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Grenada makes big move to solar energy: Lessons for Trinidad & Tobago

T&T has the cheapest electricity rates in the Caribbean which has been a disincentive to the introduction of renewable energy. However, things are set to change due to a shift in political thinking by world leading figures and the volatility in the fossil-fuel energy market. Towards this end a local company is gearing up to provide solar energy to the market. Trinidad is hosting the Summit of the Americas in April next year and one of the topics on the agenda is energy security. This topic will incorporate renewable energy.

As the host nation it is important that we make strides in setting up a framework to facilitate renewable energy so that at the summit we will not just be facilitators but leaders as well.
One Caribbean island that has recently stood out with respect to setting up a policy framework to allow renewable energy for the electricity market to get a foothold is Grenada.

Grenada has some of the highest electricity rates in the world but at the same time has high levels of solar isolation. This unique combination has made the payback period for solar energy installation one of the shortest in the world.

Payback period is the time taken to reach break-even point on an investment. In the case of a solar energy installation it is the time taken for the cost of energy that would have been used by the utility to equal the cost of the solar energy installation.

The Government has not just relied on market forces to determine the introduction of solar energy but it has taken the next step and put into place a policy which allows grid connection with the local utility (Grenelec) and buy-back rates for energy generated at a one to one ratio (net metering). This is a big boost for photovoltaics* (PV) because 90 per cent of PV in the world is grid connect. The utility allows up to 10kWp systems to be connected to the grid. This size is more than enough for a large private home.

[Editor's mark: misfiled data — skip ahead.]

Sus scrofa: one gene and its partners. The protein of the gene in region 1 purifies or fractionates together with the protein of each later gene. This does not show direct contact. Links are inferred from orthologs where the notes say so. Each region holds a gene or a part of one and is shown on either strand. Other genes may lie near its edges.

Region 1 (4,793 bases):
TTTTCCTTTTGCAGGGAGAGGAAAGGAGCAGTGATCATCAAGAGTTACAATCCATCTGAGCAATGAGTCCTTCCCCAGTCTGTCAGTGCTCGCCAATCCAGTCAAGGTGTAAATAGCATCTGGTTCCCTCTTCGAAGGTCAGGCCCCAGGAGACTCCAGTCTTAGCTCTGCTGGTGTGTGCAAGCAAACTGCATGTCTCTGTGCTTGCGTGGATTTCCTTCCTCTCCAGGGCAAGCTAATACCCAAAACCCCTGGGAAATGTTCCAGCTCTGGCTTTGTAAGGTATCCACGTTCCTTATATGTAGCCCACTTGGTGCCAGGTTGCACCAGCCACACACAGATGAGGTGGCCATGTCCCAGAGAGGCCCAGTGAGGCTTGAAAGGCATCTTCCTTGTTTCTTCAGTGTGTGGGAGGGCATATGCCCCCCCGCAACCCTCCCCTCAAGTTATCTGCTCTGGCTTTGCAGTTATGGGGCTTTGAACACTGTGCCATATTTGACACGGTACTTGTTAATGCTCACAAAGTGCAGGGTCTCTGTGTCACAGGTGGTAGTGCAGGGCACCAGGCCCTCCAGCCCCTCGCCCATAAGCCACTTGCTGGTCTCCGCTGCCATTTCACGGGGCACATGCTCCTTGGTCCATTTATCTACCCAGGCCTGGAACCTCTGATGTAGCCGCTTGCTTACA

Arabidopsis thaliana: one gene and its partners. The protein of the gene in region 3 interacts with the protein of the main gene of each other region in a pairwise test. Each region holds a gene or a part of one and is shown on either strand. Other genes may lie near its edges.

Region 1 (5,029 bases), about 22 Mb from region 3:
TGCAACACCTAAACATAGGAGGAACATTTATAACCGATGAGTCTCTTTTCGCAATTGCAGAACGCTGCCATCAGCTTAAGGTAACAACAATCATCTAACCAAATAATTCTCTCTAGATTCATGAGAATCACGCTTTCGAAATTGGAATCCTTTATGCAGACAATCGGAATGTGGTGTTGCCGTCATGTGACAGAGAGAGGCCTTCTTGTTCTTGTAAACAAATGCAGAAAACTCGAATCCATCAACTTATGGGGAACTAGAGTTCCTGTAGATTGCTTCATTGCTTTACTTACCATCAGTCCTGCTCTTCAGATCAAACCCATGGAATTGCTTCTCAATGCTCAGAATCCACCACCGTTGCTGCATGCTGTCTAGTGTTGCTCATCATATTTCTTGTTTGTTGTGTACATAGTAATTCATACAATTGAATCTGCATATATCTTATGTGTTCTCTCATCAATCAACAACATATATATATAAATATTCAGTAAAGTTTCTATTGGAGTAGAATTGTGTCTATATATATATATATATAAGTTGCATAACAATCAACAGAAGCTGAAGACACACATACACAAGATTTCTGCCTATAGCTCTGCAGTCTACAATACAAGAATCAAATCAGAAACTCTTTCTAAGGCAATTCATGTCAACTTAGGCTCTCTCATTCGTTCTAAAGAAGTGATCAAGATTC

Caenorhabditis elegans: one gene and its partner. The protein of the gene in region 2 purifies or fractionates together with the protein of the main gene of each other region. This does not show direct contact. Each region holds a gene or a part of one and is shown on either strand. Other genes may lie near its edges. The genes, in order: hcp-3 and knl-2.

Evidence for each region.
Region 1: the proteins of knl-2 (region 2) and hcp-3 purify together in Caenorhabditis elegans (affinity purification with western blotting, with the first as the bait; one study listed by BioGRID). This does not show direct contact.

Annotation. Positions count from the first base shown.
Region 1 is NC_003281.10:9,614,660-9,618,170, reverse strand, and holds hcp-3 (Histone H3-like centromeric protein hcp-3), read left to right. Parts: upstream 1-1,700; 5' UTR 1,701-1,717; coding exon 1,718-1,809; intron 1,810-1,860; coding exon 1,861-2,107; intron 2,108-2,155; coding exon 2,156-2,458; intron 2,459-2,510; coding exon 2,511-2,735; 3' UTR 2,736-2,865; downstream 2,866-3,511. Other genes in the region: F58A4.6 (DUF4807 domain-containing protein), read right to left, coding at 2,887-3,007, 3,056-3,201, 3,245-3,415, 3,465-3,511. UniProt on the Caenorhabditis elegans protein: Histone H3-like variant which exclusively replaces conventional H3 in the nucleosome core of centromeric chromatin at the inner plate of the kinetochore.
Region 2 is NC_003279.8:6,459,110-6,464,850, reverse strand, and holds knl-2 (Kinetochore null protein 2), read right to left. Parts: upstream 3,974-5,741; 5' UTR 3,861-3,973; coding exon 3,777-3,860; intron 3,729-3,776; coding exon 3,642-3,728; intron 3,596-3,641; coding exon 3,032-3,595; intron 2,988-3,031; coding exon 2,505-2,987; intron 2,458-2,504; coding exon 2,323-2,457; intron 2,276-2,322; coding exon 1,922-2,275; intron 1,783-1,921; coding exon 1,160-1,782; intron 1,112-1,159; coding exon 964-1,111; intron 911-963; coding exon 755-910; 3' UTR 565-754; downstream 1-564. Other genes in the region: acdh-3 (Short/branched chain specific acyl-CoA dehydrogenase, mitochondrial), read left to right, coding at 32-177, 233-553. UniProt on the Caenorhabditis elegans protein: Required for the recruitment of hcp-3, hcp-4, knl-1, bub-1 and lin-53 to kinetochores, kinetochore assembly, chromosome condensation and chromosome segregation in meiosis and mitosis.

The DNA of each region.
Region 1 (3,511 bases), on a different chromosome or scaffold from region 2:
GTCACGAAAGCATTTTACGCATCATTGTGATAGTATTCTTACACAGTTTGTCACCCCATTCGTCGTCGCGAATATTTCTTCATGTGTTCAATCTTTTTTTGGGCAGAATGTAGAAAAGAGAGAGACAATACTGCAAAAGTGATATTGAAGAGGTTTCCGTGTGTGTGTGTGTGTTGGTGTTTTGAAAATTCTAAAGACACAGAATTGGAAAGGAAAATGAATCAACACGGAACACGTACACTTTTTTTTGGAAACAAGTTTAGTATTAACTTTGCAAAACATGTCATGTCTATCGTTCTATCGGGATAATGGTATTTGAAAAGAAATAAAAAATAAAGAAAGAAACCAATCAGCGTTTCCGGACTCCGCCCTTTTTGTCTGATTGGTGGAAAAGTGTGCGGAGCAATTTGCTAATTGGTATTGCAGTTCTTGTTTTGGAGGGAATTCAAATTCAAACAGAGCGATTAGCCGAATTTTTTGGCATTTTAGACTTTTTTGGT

The policy also allows interconnection for renewable energy producers of up to 5MW.
Policy alone will not create the right conditions for maximum growth in the market unless it has capacity-building mechanisms in it. Capacity building includes the provision of technical support activities, training, specific technical assistance and resource networking. Capacity building is recognised as being a long-term, continuing process, in which all stakeholders participate.
For example, in the case of renewables, the stakeholders would be the electric utilities, the Ministry of Energy, the Ministry of Finance, the Ministry of Trade and so on.

Grenada has started to implement capacity building by introductory training for electricians and engineers in renewable energies. Also, the local tertiary institute (St George’s University), in conjunction with Grenada Solar Power Company, has launched a research programme to assess the different solar module types for Caribbean use.

There are future plans to set up more advance courses for technicians in renewables which will be funded by a Caricom organisation, Caribbean Renewable Energy Development Programme, and also an international co-operation enterprise for sustainable development (GTZ).
In summary, Grenada is a leader in fighting global warming and creating higher levels of energy security. Currently in other parts of the Caribbean, the Barbados Government is in negotiations with its utility to come up with a similar course of action.

In T&T, the University of T&T is starting a number of courses in renewables but the key is to create an environment where the jump from research/theoretical knowledge to deployment and technical boots on the ground can be made. Grenada has done that and in so doing is creating a greener Caribbean.

*Photovoltaics: conjunction of the Greek word photo meaning light and volt meaning motive force that moves electrons, hence electrical energy that is powered by light.



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